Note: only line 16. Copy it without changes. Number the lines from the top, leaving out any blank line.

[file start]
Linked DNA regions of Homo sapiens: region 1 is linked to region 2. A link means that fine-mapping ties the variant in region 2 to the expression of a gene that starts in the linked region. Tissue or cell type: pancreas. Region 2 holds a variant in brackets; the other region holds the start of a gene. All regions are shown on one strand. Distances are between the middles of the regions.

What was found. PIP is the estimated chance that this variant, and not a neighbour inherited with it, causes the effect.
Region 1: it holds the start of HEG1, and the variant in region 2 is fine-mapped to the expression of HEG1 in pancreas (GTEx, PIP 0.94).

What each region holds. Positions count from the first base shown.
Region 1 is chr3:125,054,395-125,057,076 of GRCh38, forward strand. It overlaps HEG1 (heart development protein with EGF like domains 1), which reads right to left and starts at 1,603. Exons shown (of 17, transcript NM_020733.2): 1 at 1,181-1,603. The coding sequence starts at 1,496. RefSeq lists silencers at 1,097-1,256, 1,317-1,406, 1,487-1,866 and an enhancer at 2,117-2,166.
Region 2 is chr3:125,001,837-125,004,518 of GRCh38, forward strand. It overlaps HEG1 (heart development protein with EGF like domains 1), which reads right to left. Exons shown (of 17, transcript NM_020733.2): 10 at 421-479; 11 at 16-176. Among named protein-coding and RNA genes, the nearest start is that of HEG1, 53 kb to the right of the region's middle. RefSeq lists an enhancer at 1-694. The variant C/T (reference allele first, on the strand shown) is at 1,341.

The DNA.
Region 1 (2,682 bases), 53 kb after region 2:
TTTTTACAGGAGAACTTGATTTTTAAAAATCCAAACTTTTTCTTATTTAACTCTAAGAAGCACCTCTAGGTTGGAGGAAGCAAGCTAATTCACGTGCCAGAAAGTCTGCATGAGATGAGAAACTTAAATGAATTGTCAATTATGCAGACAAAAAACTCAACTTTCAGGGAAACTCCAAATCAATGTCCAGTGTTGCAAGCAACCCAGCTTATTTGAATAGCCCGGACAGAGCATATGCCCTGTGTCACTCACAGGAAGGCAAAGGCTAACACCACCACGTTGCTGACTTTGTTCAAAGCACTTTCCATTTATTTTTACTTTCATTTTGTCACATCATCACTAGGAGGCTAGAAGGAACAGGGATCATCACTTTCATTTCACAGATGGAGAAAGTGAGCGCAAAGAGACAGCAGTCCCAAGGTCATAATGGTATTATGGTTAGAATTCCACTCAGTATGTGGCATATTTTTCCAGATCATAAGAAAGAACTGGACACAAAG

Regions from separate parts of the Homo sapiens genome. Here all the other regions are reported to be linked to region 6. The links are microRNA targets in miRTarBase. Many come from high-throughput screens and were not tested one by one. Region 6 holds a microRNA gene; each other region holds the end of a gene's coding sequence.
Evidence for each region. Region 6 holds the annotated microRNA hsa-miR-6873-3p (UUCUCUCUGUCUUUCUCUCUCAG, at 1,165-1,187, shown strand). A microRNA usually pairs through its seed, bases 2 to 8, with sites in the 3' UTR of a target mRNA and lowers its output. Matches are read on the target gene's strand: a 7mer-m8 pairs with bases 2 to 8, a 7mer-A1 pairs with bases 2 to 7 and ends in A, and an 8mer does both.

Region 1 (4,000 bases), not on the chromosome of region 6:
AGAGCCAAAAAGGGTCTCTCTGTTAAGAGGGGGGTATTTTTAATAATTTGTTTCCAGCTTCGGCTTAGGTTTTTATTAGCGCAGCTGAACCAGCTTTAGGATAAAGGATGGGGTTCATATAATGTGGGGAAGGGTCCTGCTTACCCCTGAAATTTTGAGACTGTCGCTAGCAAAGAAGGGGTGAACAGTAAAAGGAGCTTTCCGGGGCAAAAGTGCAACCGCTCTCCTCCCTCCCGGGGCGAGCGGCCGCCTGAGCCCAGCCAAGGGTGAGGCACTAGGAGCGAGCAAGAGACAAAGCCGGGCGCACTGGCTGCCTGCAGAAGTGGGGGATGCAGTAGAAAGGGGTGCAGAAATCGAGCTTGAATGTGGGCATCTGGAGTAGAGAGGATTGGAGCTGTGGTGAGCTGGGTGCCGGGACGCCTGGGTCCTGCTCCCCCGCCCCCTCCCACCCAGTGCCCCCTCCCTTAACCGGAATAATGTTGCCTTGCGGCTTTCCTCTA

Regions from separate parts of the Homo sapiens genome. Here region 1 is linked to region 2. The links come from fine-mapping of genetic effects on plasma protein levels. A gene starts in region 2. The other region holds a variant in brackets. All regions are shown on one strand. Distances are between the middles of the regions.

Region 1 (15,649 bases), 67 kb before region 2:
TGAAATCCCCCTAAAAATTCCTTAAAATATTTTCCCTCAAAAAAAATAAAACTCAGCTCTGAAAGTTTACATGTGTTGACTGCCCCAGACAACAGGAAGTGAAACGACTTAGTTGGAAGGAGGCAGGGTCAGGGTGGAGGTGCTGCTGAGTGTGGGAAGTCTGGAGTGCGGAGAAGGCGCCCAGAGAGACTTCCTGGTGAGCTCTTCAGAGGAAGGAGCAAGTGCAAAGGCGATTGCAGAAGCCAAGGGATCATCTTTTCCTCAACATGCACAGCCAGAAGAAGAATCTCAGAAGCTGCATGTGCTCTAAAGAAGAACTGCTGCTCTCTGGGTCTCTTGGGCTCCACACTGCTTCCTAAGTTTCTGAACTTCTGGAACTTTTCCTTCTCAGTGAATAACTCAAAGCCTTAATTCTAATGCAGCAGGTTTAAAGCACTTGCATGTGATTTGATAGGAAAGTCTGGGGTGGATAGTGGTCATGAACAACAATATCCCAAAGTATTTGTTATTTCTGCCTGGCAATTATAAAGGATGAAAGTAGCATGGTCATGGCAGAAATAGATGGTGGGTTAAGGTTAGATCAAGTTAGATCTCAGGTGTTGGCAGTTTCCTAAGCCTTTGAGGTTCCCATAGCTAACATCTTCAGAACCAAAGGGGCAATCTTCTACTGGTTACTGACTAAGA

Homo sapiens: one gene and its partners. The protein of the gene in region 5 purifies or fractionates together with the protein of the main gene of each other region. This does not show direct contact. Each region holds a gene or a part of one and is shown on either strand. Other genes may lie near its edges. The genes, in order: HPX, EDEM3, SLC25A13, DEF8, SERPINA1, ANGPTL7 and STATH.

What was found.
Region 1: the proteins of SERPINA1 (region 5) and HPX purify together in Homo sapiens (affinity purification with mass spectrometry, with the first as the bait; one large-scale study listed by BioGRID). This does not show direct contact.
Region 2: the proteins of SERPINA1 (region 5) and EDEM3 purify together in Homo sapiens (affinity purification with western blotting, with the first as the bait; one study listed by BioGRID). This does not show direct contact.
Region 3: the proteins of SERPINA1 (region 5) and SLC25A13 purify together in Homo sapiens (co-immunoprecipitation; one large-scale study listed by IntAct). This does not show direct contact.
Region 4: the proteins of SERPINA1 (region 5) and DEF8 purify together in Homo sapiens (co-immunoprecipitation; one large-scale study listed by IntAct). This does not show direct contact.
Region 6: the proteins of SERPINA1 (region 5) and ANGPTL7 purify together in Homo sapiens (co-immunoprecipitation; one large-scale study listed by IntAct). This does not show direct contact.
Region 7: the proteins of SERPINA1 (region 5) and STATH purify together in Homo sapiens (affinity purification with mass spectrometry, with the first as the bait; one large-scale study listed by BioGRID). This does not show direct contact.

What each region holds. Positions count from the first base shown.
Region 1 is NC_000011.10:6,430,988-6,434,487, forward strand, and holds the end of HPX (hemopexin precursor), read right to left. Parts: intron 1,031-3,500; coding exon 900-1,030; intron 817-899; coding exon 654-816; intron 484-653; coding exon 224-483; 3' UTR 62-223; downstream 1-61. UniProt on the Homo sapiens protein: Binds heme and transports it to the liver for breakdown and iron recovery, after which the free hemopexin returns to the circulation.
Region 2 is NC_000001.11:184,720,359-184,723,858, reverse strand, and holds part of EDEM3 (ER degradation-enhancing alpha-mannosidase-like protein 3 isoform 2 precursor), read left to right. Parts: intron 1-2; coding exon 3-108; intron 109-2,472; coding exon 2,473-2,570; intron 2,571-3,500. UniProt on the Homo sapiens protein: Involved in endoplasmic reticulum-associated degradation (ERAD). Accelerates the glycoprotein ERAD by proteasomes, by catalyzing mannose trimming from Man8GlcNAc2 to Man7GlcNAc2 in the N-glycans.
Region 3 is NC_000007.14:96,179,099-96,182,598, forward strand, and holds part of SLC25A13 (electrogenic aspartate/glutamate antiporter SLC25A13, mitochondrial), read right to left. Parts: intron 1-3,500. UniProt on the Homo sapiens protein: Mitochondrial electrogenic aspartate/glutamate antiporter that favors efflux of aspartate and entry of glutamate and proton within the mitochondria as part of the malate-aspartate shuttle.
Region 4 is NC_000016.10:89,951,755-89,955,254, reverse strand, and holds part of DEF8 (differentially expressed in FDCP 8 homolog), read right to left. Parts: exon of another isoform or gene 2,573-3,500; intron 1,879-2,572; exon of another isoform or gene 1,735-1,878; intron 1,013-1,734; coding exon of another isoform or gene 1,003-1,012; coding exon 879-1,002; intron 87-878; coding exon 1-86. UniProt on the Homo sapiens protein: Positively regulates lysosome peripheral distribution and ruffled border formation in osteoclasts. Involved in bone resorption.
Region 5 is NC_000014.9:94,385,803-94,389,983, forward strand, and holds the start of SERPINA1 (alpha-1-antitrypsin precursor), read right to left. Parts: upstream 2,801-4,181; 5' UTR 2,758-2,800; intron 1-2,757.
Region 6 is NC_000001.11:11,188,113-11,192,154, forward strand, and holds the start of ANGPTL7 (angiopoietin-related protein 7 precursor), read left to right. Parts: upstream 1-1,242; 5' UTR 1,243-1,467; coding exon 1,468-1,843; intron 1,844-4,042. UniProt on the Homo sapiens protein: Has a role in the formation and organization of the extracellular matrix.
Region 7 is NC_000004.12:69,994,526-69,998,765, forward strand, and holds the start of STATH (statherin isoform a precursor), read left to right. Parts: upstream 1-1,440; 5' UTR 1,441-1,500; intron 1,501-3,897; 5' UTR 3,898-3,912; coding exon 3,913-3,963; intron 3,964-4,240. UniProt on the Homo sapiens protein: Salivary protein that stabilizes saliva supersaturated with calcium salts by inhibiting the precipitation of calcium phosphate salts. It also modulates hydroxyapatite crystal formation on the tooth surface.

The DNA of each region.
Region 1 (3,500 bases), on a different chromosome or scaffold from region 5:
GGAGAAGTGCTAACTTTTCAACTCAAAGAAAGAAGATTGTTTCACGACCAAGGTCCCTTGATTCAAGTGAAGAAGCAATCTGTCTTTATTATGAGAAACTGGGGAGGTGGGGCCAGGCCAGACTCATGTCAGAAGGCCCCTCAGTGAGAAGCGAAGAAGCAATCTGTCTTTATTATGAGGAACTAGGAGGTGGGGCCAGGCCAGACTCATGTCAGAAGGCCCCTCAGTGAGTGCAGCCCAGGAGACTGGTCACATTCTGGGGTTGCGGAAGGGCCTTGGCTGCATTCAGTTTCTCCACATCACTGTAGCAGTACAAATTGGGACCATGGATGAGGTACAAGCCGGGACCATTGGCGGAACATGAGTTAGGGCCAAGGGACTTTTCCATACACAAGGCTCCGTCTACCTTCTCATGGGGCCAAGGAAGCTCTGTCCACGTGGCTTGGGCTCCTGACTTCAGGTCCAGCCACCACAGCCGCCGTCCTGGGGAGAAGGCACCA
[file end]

TGAAATCCCCCTAAAAATTCCTTAAAATATTTTCCCTCAAAAAAAATAAAACTCAGCTCTGAAAGTTTACATGTGTTGACTGCCCCAGACAACAGGAAGTGAAACGACTTAGTTGGAAGGAGGCAGGGTCAGGGTGGAGGTGCTGCTGAGTGTGGGAAGTCTGGAGTGCGGAGAAGGCGCCCAGAGAGACTTCCTGGTGAGCTCTTCAGAGGAAGGAGCAAGTGCAAAGGCGATTGCAGAAGCCAAGGGATCATCTTTTCCTCAACATGCACAGCCAGAAGAAGAATCTCAGAAGCTGCATGTGCTCTAAAGAAGAACTGCTGCTCTCTGGGTCTCTTGGGCTCCACACTGCTTCCTAAGTTTCTGAACTTCTGGAACTTTTCCTTCTCAGTGAATAACTCAAAGCCTTAATTCTAATGCAGCAGGTTTAAAGCACTTGCATGTGATTTGATAGGAAAGTCTGGGGTGGATAGTGGTCATGAACAACAATATCCCAAAGTATTTGTTATTTCTGCCTGGCAATTATAAAGGATGAAAGTAGCATGGTCATGGCAGAAATAGATGGTGGGTTAAGGTTAGATCAAGTTAGATCTCAGGTGTTGGCAGTTTCCTAAGCCTTTGAGGTTCCCATAGCTAACATCTTCAGAACCAAAGGGGCAATCTTCTACTGGTTACTGACTAAGA